Microsoft Excel Licensing - What You Can And Can't Do
Posted on Jan 14, 2014
As a software author we are very keen to ensure that all our customers subscriptions are correct and in line with the day to day usage.
Alas the same is not so for many other licences. Many people when installing software blithly click through the License Terms not even stopping to read them. I often wondered whether some wag supplier would one day assign all the rights to your bank account over to them just to see what could happen!
Some of the most complex licensing is to be found on software we all use every day. Microsoft Office and Microsoft Excel are just two great examples. How much do you know about it? Are you operating it within the permissible limits? Have you ever bothered to even read the license terms? Probably not ...
Well to save you a job, I have. Below is a snapshot of the major terms you need to take into consideration when using either Microsoft Office 2010, Microsoft Office 2013, Microsoft Excel 2010 or Microsoft Excel 2013. Although the license in all cases is *very* long and covering all sorts of scenarios it is, to be fair to Microsoft, written in clear straightforward language. No 'whereinsoeverthereafter's' to be found!
The Microsoft Office / Excel 2010 licenses state:
- 1 licensed copy is required per device
- Only 1 copy of a licensed product can be used at a time
- Licensed for only 1 virtual hardware system on the device
- May only be used by a single primary user of a device
- Remote access only permissible by any other party only for the purposes of support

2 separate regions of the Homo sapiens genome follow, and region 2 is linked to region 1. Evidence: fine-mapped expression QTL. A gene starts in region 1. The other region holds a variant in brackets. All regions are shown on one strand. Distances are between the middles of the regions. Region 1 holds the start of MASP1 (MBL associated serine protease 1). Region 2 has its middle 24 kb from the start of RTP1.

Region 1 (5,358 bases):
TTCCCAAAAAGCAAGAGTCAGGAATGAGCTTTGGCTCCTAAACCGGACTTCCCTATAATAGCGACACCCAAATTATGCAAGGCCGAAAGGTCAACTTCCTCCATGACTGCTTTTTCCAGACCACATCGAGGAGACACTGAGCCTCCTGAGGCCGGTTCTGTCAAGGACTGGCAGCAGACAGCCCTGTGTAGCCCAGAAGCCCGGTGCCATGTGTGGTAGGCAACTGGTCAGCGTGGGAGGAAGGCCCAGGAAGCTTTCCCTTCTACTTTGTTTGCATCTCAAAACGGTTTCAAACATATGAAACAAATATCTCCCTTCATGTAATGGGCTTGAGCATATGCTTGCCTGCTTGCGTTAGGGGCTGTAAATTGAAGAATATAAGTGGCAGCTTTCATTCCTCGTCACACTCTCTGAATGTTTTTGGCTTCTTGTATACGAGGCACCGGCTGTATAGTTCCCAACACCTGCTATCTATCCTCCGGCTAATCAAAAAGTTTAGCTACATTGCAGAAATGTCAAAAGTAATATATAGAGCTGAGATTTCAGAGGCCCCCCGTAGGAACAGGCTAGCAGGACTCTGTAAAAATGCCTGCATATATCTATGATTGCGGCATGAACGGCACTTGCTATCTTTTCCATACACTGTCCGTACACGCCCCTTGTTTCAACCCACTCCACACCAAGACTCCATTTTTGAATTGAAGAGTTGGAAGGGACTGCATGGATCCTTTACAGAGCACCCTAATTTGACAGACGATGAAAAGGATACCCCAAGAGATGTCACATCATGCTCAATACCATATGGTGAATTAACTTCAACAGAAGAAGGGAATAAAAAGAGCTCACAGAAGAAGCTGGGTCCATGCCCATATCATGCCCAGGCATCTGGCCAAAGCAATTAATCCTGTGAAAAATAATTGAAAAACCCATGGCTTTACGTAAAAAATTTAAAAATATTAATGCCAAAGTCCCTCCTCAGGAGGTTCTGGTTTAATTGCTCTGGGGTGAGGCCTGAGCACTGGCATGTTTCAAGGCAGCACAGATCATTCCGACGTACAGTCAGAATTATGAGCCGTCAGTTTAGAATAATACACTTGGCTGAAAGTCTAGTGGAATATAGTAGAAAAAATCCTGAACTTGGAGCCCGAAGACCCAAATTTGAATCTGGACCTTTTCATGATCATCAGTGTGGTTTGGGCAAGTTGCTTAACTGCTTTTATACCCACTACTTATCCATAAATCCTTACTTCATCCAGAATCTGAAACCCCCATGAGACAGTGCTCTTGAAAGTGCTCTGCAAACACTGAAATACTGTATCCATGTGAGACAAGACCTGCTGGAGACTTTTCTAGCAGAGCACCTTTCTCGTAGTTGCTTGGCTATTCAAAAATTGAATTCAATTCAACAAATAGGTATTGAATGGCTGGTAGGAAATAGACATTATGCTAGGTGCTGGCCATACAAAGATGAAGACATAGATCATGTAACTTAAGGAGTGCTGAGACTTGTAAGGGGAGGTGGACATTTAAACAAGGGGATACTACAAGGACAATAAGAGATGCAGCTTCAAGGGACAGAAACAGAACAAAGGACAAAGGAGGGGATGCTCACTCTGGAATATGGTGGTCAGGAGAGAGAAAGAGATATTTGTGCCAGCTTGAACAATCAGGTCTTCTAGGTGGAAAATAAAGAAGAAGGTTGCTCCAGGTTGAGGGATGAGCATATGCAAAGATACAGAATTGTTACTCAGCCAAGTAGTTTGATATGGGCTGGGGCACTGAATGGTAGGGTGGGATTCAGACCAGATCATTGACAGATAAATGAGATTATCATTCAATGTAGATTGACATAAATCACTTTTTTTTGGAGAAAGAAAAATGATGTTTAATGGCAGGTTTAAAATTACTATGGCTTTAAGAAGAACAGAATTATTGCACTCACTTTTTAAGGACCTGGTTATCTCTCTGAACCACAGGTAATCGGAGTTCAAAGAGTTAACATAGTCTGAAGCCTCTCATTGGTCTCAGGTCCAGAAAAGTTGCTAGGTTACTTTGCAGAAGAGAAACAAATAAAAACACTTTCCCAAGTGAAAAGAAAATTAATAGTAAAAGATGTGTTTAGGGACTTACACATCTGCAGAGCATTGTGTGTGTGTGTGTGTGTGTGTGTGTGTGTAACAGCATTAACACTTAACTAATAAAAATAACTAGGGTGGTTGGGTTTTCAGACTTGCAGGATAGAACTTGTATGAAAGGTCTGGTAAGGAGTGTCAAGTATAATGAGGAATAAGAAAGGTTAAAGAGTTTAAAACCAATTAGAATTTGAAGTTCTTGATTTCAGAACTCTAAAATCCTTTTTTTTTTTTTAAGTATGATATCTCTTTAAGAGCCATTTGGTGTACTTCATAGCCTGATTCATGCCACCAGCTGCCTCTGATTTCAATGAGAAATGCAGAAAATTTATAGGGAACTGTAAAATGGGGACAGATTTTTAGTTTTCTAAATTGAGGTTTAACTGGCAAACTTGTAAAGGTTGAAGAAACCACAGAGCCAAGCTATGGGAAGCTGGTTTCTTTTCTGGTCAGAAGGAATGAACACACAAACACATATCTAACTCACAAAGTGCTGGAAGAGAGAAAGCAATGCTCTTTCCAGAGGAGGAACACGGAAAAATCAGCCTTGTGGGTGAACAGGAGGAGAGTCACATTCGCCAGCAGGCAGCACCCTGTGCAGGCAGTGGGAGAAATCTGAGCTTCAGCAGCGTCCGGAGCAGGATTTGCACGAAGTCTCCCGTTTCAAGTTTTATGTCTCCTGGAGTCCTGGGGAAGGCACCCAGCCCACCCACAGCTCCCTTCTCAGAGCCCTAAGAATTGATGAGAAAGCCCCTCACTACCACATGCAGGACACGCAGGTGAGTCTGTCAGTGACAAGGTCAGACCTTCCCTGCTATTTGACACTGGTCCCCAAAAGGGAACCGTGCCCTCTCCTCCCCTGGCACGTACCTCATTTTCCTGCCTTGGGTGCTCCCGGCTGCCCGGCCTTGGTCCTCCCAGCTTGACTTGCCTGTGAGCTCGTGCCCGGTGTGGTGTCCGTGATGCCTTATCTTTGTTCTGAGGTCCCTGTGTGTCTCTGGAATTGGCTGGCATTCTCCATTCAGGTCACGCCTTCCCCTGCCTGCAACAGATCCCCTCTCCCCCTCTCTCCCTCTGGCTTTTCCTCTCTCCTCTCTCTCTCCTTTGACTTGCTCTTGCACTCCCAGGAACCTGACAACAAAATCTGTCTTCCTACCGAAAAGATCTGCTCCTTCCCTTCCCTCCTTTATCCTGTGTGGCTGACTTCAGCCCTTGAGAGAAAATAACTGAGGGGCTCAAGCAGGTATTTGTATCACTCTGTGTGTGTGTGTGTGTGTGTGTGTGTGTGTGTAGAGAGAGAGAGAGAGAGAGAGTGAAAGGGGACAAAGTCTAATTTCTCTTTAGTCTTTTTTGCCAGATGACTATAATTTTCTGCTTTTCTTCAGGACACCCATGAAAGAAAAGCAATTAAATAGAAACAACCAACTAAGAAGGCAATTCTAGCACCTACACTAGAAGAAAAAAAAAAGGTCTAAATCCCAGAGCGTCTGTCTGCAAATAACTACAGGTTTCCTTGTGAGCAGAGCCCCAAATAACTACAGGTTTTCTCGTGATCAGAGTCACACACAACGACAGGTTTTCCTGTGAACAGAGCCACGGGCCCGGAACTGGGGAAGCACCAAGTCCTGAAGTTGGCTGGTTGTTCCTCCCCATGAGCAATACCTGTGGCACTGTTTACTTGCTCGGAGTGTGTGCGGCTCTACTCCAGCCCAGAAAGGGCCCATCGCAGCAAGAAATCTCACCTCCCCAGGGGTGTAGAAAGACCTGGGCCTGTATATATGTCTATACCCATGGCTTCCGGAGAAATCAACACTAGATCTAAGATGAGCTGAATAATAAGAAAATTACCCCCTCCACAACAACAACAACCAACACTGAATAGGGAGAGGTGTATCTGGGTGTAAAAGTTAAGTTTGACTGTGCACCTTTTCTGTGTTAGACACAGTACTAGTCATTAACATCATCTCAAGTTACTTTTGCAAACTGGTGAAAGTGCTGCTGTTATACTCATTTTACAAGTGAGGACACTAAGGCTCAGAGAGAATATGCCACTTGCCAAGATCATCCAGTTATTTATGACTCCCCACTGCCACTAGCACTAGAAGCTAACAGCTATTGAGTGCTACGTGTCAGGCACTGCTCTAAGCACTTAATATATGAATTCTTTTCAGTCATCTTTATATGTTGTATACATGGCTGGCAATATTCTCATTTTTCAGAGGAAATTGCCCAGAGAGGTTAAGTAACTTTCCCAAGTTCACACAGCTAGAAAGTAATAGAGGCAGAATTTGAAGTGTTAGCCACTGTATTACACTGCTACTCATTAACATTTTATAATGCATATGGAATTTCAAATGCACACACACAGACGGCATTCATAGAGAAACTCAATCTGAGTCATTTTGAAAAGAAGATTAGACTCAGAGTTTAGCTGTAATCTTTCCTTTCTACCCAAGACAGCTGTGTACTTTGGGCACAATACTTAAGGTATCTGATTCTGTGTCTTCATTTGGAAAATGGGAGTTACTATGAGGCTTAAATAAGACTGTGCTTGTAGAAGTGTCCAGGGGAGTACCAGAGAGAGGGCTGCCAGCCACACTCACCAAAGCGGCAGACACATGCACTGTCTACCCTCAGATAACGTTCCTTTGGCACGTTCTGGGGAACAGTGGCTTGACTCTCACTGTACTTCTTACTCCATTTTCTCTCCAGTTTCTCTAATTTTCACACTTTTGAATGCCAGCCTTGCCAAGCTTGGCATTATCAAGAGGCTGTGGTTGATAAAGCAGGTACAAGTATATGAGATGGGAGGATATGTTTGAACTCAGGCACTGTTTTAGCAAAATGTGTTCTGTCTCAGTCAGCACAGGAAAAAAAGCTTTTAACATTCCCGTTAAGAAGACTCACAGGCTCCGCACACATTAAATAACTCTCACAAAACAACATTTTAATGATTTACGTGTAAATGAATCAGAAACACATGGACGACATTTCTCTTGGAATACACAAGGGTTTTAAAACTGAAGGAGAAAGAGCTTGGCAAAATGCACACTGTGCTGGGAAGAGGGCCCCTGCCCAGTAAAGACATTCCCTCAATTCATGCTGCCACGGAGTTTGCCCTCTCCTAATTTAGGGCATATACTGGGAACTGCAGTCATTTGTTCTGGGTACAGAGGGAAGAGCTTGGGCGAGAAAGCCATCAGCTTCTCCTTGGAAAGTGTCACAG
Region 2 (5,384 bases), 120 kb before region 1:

- No other person may use the same licence at the same time for any purpose
- Expressly you may not rent, lease or lend the software
- Expressly you may not use software for commercial hosting services.
- A copy is licensed for only one computer.
- A key change is that the Licence expressly states that it does not give permission for installation on a server for use by other computers
- It may not be licensed for commercial hosting. You can't in other words rent it from anyone else other than Microsoft.
- Despite the growth in use, you may not use or virtualise components in a virtual machine such as VMWare or Oracle's Virtual Box. This seems a bit far reaching in my view but I think the spirit of the terms means that....
- You may not also multiplex or pool connections or allow multiple users or computers to access or use the software indirectly through the licensed computer.
- Everyone or every virtual computer must have their own licensed copy.
- Again remote access by third parties is only permissable for the purposes of technical support.
Whist the software still needs to be activated, getting hold of the software is now so much more straightforward with downloads available from the Microsoft store and license keys emailed or purchased on cards from popular retailers such as Amazon.
One major change is Apple's App Store concept of an Apple-ID, Microsoft really wants you to register Excel (and Windows 8 for that matter) wherever possible against your Microsoft id. Moving a license from one id to another is not a straightforward exercise. However my experience has shown that for example uninstalling the 64 bit version and re-installing the 32 bit version (or vice versa) on the same machines presents no obstacles.
As ever, we would hold that if you use something and you derive value from such use, do always make sure you purchase the appropriate licence that you need. It is personal computer software after all.
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